This isn’t what Bill Watterson had in mind.
If you don’t know much about Thomas Hobbes, Wikipedia is just a click away.
Philosopher Susan Stebbing has something important to say to us about thinking clearly. Peter West, writing for Aeon, pass along this crucial insight of Stebbing:
What does thinking clearly involve? One important step, Stebbing argues, is to train ourselves out of bad habits of thinking. For example, she describes what she calls ‘potted thinking’. This is oversimplifying ideas using crude characterizations or slogans. While slogans aren’t always a bad thing, Stebbing thinks that they have a tendency to oversimplify more nuanced or sophisticated views and to hide the intricacies of an idea behind a catchy phrase. . . .
To the contemporary reader, this metaphor is perhaps a little dated, with her talk of ‘potted thinking’, because Stebbing is drawing a comparison with potted meat: a vacuum-packed product such as Spam that you might find in a wartime ration pack. She is careful to explain that we should always stop and examine the metaphors we see being used in public discourse. (As she puts it: ‘Do not accept the metaphor too hastily’!) With that in mind, she explains the metaphor:
Potted meat is sometimes a convenient form of food; it may be tasty, it contains some nourishment. But its nutritive value is not equivalent to that of the fresh meat from which it was potted. Also, it must have originally been made from fresh meat, and must not be allowed to grow stale. Similarly, a potted belief is convenient; it can be stated briefly, sometimes also in a snappy manner likely to attract attention.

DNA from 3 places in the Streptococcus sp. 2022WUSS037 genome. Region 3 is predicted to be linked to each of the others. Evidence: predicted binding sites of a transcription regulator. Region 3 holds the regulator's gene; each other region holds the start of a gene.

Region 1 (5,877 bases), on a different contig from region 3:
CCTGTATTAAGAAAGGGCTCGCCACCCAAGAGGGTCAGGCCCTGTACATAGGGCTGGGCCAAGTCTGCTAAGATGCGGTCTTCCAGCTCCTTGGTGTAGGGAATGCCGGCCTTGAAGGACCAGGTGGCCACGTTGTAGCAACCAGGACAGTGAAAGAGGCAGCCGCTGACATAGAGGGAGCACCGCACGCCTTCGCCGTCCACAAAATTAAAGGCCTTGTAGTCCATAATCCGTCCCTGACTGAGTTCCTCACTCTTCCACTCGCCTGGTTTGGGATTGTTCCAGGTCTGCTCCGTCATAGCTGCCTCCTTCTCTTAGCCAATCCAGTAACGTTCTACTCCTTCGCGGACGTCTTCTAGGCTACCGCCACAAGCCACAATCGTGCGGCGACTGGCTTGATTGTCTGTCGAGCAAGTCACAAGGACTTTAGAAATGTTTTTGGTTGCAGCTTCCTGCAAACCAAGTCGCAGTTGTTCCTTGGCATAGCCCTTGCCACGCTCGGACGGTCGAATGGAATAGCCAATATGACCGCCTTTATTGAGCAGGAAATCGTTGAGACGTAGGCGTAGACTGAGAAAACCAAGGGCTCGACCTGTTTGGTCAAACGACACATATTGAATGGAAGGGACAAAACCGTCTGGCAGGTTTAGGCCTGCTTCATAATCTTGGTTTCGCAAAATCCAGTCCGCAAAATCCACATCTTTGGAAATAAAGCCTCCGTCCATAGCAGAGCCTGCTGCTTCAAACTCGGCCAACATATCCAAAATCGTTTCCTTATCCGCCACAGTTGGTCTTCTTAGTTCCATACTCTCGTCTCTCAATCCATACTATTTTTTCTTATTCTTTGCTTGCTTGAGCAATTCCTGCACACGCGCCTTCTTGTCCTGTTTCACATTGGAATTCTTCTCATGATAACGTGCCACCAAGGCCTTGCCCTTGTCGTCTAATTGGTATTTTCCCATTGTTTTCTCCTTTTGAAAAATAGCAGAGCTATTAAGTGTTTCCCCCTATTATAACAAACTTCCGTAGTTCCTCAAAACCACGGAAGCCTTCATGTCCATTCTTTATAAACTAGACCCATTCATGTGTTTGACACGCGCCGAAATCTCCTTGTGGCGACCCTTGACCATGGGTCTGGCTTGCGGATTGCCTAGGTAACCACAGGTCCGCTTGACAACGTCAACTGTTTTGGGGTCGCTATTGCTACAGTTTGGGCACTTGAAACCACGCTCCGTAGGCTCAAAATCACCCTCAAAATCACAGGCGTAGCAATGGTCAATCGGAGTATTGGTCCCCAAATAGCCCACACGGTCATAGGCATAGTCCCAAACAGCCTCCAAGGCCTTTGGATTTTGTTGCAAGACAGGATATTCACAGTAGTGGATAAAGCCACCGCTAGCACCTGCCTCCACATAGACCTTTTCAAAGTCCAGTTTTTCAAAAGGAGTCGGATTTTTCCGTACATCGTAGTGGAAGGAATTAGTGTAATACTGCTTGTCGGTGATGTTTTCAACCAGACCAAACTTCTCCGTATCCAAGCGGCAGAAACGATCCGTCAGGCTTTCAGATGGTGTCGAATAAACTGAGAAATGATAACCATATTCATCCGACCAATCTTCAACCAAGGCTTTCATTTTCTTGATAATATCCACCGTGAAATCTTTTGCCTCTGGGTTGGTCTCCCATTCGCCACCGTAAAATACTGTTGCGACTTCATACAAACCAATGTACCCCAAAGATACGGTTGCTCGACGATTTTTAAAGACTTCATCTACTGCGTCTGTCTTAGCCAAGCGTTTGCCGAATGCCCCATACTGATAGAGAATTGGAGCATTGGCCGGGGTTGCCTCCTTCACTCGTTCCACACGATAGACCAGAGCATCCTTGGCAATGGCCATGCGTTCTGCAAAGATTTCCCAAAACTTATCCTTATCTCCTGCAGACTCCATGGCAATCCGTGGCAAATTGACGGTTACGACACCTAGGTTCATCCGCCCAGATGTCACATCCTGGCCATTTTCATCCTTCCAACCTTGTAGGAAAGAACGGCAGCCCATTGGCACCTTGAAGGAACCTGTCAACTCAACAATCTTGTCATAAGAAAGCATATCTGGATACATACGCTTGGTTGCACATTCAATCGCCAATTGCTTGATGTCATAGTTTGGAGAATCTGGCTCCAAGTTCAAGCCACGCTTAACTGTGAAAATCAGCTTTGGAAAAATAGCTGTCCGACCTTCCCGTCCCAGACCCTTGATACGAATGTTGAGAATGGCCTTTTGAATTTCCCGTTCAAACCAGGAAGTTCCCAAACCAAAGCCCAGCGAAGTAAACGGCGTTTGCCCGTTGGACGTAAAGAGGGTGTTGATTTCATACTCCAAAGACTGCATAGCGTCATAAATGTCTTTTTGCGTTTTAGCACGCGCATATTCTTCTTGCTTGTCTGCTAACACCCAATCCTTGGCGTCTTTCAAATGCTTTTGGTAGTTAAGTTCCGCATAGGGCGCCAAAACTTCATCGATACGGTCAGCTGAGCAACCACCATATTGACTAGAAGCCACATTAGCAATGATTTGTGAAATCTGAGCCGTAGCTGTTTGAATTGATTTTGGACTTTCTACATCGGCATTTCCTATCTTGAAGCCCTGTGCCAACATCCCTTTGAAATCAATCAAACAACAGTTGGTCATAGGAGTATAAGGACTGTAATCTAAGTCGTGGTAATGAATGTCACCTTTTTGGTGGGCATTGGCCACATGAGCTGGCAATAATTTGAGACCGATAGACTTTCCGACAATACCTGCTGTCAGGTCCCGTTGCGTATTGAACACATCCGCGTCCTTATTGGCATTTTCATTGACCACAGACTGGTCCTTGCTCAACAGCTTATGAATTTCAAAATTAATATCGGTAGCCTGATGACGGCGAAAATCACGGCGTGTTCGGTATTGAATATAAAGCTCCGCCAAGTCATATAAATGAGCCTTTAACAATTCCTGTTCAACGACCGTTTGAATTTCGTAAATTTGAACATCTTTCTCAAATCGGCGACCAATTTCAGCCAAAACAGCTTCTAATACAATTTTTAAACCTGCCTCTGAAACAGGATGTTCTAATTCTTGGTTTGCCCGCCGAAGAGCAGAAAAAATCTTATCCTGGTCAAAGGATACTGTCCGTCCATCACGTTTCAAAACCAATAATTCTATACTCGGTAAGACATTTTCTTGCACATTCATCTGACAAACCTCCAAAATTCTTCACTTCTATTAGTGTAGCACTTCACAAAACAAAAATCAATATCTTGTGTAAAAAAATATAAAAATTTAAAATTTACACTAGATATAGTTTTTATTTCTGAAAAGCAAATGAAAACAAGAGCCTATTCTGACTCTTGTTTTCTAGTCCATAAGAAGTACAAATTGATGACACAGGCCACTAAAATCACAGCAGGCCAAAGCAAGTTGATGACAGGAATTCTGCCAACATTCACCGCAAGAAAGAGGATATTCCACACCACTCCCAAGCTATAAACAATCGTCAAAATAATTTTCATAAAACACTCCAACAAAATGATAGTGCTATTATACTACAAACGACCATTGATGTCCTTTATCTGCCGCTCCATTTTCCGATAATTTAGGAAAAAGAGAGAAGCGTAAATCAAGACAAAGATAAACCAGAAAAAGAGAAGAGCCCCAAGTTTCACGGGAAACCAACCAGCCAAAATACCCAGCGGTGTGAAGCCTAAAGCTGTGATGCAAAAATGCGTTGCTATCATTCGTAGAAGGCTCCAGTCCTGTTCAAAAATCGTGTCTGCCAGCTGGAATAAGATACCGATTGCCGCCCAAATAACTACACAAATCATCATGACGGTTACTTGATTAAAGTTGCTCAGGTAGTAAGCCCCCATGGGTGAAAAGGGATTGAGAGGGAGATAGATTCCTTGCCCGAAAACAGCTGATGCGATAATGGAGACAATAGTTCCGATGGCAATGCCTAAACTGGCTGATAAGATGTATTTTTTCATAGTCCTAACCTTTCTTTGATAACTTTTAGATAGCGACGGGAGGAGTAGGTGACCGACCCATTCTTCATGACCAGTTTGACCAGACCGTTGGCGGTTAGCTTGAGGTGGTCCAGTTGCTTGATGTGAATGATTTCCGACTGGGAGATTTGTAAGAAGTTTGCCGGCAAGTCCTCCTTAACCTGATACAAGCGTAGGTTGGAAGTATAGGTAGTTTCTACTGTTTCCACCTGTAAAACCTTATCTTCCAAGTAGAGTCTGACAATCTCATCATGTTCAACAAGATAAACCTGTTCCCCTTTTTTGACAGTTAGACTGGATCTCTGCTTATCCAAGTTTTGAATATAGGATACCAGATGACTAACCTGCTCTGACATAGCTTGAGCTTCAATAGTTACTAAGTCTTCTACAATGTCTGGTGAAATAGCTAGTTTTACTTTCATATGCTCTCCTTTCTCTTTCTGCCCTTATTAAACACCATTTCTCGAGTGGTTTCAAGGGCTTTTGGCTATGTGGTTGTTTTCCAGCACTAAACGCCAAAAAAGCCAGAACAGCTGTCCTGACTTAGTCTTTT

Her point is that potted thinking takes something that once had high ‘nutritive value’ and packages it in a way that’s easier to sell but harder to find any genuine nourishment in. The worst type of potted thinking, according to Stebbing, is when we grow into the habit of ‘using words repeated parrot-fashion’ – put another way, when we start talking in slogans that have no thought or consideration behind them at all.
I thought of our preaching, often characterized by sound bites and sloganeering, catchy phrases and displays of cleverness, perhaps a distillation of something true, but processed nonetheless.
The New Testament speaks of the difference between solid food and milk. Hebrews 5:14 says, “But solid food is for the mature, who by constant use have trained themselves to distinguish good from evil.” Hebrews 5:12, in the same passage, contains this rebuke: “In fact, though by this time you ought to be teachers, you need someone to teach you the elementary truths of God’s word all over again. You need milk, not solid food!”
1 Peter 2:2-3 says, “Like newborn babies, crave pure spiritual milk, so that by it you may grow up in your salvation, now that you have tasted that the Lord is good.”
In 1 Corinthians 3:1-2, Paul writes, “Brothers and sisters, I could not address you as people who live by the Spirit but as people who are still worldly—mere infants in Christ. I gave you milk, not solid food, for you were not yet ready for it. Indeed, you are still not ready.”
The challenge in preaching is to offer the Word of God in a helpful way, a way that fosters maturity and invites growth, that aids each person in thinking clearly about the gospel for themselves.
We want people to receive the full nutritional value that comes via knowledge of the truth, not a potted theological substitute.
The philosophers above, in order of appearance: Socrates, Wittgenstein, Aquinas, and Schopenhauer.